Psychobabble“Come see the first truly 21st century play in America,” exclaims a flyer for Snapped, which is being performed at the Westport CoffeeHouse Theatre. What this means isn’t exactly clear. Its subject matter isn’t any more “21st century” than the 1945 movie The Lost Weekend, in which a bugged-out drunk saw bats in the wallpaper. Remove the millennial signifier and “the first … play in America” doesn’t make any more sense. The accuracy of the original statement is found only in the last word — yes, the play is being staged on this continent.

The play, written and directed by Don Stewart Baldwin, isn’t that hyperbolic. Nor is it very good. The best that can be said is that it possesses a perfectly reasonable beginning, middle, and end and that the members of its gargantuan cast of 13 — some of whom started acting four months ago — don’t completely embarrass themselves.

Snapped is less a play than an exorcism, wherein the body count of personal demons is quite high. The central characters are David (Billy Hamilton) and Cydney (Charlotte Kyle), a young married couple in a rut. He’s blue-collar and a bit of a lush; she says she stays home all day, albeit in a dress, hose, and heels à la June Cleaver. In the first scene, he downs three beers and responds to her desire to talk by punching her in the face. Cydney’s sister, Theresa (Andee Weinfurt), gets her to overcome her masochistic “but I love him” crap and move out. A visit from David’s father (Michael Weaver), who tells his son that she probably deserved the abuse, gives us a glimpse of the root of David’s problems.

From substance and spousal abuse we go to therapy, which takes up a good hour of the two-and-a-half-hour play. After one marriage counseling session with a stoic therapist (the monotone Michael McKeown), who unrealistically takes notes during the entire meeting, both David and Cydney are instructed to work out their issues in group therapy. During David’s first visit to the all-male group, other actors each get a monologue detailing childhood traumas. One was raped by his female babysitter; another was physically abused; yet another is disturbed by his sexual attraction to his daughter. The fourth one clutches a teddy bear and says at the end of the scene, “Ever since I met my inner child, my life is better.”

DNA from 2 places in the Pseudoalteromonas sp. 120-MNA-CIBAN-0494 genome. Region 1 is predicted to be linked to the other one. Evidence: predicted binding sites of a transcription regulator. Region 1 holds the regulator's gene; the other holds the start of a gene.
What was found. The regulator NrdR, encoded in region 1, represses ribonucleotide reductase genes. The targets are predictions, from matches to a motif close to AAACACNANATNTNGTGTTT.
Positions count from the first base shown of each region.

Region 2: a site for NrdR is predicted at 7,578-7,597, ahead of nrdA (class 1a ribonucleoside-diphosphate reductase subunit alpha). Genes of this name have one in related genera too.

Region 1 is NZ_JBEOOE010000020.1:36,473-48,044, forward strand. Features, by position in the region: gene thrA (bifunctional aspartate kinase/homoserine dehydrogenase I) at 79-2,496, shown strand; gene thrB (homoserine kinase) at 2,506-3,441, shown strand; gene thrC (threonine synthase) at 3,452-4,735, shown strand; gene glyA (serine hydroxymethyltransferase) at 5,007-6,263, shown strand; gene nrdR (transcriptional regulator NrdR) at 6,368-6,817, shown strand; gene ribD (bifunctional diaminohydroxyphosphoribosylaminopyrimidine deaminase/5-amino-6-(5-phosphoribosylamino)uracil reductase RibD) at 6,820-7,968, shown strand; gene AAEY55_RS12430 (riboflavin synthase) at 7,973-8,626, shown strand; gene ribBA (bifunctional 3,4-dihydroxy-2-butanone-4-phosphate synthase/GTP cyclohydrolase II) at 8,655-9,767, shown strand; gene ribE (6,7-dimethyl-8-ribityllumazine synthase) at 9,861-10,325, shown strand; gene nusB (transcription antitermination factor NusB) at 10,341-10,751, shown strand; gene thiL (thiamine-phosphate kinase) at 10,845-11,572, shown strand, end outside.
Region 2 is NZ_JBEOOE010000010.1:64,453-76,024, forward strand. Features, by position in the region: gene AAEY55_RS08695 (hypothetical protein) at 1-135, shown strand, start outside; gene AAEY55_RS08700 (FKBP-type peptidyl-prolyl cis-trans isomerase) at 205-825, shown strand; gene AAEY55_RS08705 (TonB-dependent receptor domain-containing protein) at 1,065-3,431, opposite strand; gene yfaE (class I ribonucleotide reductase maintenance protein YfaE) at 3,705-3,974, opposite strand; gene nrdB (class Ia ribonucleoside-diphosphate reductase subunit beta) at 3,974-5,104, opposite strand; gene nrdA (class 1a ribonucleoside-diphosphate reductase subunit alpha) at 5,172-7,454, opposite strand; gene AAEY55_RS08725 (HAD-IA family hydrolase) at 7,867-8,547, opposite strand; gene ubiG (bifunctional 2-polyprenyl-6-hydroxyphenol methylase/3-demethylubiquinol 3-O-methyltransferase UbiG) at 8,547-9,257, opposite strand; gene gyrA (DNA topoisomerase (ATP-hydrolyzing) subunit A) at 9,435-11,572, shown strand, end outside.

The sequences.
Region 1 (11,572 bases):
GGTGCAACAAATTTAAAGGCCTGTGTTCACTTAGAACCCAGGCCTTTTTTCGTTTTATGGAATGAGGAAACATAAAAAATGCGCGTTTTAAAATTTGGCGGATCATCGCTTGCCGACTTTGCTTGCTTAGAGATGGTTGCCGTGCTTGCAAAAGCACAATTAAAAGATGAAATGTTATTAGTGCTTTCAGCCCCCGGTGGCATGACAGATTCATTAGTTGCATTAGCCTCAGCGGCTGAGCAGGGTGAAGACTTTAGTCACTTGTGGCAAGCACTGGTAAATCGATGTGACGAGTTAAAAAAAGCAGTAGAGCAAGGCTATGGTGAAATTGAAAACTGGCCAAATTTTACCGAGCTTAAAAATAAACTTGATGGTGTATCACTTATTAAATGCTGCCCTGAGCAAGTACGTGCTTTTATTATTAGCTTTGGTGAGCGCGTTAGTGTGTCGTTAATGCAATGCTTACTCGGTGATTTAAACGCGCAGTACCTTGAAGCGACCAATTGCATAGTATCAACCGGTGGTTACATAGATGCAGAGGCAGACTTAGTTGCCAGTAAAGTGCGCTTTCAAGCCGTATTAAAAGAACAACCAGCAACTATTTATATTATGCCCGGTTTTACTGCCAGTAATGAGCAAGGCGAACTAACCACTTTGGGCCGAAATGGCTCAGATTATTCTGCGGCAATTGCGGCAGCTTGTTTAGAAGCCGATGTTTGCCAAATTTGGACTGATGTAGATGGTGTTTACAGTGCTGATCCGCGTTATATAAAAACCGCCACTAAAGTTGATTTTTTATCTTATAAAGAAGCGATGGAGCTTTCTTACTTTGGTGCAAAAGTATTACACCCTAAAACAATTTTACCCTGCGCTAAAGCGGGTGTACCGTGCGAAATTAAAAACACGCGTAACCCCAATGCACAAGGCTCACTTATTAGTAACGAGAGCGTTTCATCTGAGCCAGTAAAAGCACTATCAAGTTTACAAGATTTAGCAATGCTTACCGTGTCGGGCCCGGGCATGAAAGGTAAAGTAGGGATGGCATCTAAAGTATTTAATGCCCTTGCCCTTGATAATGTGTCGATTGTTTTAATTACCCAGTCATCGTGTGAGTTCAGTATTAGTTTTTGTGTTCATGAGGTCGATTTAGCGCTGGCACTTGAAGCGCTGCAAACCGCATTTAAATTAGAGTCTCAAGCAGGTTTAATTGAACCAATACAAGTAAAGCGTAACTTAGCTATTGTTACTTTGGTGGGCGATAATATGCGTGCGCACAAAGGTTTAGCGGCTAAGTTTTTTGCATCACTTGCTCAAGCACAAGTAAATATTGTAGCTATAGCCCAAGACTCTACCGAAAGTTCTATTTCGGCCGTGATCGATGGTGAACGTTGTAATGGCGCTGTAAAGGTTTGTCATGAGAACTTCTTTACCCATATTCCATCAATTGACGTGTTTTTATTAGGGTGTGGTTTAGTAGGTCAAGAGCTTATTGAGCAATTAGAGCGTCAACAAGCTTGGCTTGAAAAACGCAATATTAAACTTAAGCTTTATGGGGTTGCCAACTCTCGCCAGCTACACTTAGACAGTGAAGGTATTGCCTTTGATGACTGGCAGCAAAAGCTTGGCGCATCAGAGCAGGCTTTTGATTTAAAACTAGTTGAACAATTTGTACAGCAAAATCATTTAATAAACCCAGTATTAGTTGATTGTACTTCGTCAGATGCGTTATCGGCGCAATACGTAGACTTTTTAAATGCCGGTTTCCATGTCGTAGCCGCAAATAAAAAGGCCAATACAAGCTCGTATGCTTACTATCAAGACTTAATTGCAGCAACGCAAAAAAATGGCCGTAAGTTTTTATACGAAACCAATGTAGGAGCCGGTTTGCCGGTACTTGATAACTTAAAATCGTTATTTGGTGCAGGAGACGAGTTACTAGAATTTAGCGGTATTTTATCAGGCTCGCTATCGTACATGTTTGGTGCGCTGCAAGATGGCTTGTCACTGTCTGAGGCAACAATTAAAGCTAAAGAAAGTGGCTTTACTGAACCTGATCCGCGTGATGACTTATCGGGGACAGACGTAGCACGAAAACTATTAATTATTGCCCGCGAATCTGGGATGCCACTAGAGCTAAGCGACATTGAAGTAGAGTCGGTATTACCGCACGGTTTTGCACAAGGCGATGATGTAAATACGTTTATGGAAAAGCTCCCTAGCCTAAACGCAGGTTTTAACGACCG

Cydney’s group session runs parallel to her husband’s. The women also either have abusive pasts or feel more dead than alive. The therapist’s banal prescription for everything is at least consistent: go to the pillows at center stage and beat them with a stick. Four times, the playwright has the characters do just that: pound the pillows and scream about how much anger they have toward their victimizers. Along the lines of “You (smack) had (smack) no (smack) right (smack),” each word comes on the downbeat of the stick. By the next session, everyone is better and you half expect to hear, “Life is just a bowl of cherries.” If psychiatry were this simple, there would be a googol of therapists out of work.

A side plot about Theresa’s past fling with one of David’s co-workers inexplicably begins 10 minutes before the final blackout and, as such, doesn’t go anywhere. The recurring concern about Cydney’s pregnancy ends cruelly for all concerned, and if I told you it ends with an adorable puppy, you wouldn’t believe it.

It is every American’s inalienable right to put his psychic pain into his art. What would Edward Albee’s Three Tall Women or Eugene O’Neill’s Long Day’s Journey into Night be without it? Yet the combination of all the psychobabble on stage with Baldwin’s effusive biography and pompous thoughts about acting and the creative process, which are found in the press materials and the program, raises suspicion about what is really going on here.

“The creative soul of our nation is what makes us powerful, and Kansas City is the heart,” the program says. It continues by touting Baldwin’s acting classes at his International Cultural Arts Center and says about the cast members: “In four short months of study they have emerged as Kansas City’s finest examples of authentic human behavior. The actors you will see tonight are proof of how well it works, and this is just the beginning. Whether you aspire to act, direct, write, or fully express your feelings in music or singing, this is the only place in town. Fifty hours of personal training a month cost $150.” And for a mere $5, you can buy a copy of the script signed by the cast.

through May 28

at Westport CoffeeHouse Theatre

4010 Pennsylvania


Categories: A&E